Having traditional tinnitus – or a ringing or buzzing sound in your ears – is bad enough, but people who have pulsatile tinnitus suffer even worse. That’s because the sound in their ears is in sync with their heartbeat. So, every time their heart goes “thump,” consequently do their ears!
Note: This page was last updated on Tuesday 21st of June 2016
And, yes, pulsatile tinnitus can really cause a thumping sound. Instead of the traditional ringing or buzzing, this form of tinnitus causes a rhythmic thumping or whooshing sound. People who have suffered from both types of tinnitus say that the pulsatile variety is far more annoying.
Unfortunately, though, “annoying” isn’t all this problem is. Pulsatile tinnitus can often be a sign of a serious underlying medical condition.
Well, in order to figure that out, you have to find out exactly where the problem is coming from. In most cases, it’s due to one of two things – an increase in blood flow or blood vessels that have shrunk down. In both cases, your blood vessels cannot carry all the blood that they need to. As a result, what should be a simple blood flow process becomes a violent struggle that you can literally hear!
And in some cases, your doctor will be able to hear it, too!
In fact, one of the first things your doctor will do is hold his stethoscope up to your head and neck. If he can hear the thumping and whooshing, you’ll be diagnosed with “objective pulsatile tinnitus.”
If your doctor can’t hear the sound, don’t worry. It doesn’t mean you don’t have a problem. Instead, you’ll be diagnosed with “subjective pulsatile tinnitus.”
The diagnosis itself doesn’t matter much. What does matter is figuring out what’s causing your problem, so that you can find out the best way to treat it.
Since this condition is associated with a change in blood flow, it’s crucial that you and your doctor get to the bottom of it, so that you can determine if you’re at risk for any kind of serious complications. In some cases, this form of tinnitus can be a warning sign for heart attacks and strokes!
One of the first things your doctor will do is give you an MRI, a CT scan, an ultrasound, or even all three, in order to see if the sounds in your ears are coming from any kind of tumor or bone deformity. In some cases, tumors and bones can put pressure on the blood vessels in your head and neck and make it difficult for blood to flow through like it should. The end result is that awful sound!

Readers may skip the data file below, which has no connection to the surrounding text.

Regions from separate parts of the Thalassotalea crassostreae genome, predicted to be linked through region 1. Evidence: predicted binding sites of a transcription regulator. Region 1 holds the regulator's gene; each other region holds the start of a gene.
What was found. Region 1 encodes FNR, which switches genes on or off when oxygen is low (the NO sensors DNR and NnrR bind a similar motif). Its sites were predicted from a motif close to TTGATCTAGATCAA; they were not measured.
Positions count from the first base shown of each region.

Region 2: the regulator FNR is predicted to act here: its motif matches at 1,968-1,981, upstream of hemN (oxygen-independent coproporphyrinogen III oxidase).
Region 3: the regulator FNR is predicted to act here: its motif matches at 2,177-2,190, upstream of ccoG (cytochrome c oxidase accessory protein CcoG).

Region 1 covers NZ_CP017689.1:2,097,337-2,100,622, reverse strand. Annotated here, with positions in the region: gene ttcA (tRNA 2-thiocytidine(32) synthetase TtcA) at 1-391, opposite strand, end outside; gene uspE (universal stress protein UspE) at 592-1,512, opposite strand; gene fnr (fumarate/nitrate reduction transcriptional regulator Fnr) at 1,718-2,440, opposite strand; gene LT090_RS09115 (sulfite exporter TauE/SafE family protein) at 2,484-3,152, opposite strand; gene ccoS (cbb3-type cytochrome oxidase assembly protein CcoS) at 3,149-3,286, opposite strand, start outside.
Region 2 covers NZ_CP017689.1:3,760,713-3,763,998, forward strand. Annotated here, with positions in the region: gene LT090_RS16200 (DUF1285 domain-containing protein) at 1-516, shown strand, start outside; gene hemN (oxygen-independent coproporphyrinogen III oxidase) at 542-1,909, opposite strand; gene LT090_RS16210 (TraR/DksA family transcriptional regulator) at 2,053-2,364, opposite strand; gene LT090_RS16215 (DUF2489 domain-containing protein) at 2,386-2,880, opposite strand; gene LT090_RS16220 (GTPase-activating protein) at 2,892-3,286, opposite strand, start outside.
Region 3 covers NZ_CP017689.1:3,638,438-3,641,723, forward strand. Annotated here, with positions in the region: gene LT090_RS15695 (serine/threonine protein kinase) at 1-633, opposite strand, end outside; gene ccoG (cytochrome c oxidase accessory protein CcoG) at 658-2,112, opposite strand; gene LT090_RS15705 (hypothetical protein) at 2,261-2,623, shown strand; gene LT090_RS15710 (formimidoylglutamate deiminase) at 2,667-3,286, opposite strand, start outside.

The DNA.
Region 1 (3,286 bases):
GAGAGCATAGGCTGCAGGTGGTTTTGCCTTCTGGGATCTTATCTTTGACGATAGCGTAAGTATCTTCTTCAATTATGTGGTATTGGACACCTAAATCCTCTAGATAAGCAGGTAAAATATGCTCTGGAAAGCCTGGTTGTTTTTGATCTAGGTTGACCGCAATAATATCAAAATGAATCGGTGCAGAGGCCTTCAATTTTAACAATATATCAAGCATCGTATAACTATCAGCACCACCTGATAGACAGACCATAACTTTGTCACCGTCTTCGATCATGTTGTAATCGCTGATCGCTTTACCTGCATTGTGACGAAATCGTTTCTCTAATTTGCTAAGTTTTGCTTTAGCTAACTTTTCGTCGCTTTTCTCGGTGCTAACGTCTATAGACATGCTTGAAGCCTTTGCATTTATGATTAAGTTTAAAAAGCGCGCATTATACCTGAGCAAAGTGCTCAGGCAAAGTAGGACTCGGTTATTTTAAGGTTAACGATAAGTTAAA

If a small tumor is to blame, don’t panic. In most cases, your doctor can remove it – and once he does, you’ll never have to deal with these annoying symptoms ever again!
But before you start panicking about tumors, remember that most tumors come with other symptoms, in addition to the sounds in your ears. If you’re not dealing with anything else but noises in your ears, a tumor probably isn’t to blame. However, it’s wise for your doctor to be thorough and check for everything!
So, what if a tumor ISN’T to blame?
Most doctors will opt for tests like MRAs that can take a detailed look inside your blood vessels themselves. That way, they can see if your blood vessels have narrowed or hardened, making it tougher for blood to pass through.
What would cause something like that?
In some cases, lifelong issues – like high blood pressure, high cholesterol, diabetes, and even smoking – can do it. As you get older, your blood vessels have a harder time keeping up with the strain, and they’ll start to shrink down, leaving you with narrower pathways and sounds in your ears.
The good news is that there are a number of medicines on the market that can help alleviate these problems – meaning they can alleviate the sounds in your ears, too.
Are there any “simpler” causes for this condition?
In fact, something as simple as a perforated ear drum can cause these symptoms, because it makes you more sensitive to noise as a whole.
Or, if you’re pregnant, your blood pressure may temporarily go up. Since your blood is rushing through your body faster, it may cause thumping or whooshing sounds in your ears until you give birth. Your doctor can decide if it’s safe for you to go on blood pressure medicine until your baby is born.
In fact, anything that causes your blood pressure to go up – like exercise, stress, and even an overactive thyroid – can lead to pulsatile tinnitus. When you look at it that way, it’s not particularly surprising that more than half of the people diagnosed with this condition also suffer from some kind of vascular problem, like hypertension or aneurysm. In order to diagnose some of these causes, your doctor may have you create a journal so that you can keep track of what triggers your symptoms (or what makes them worse).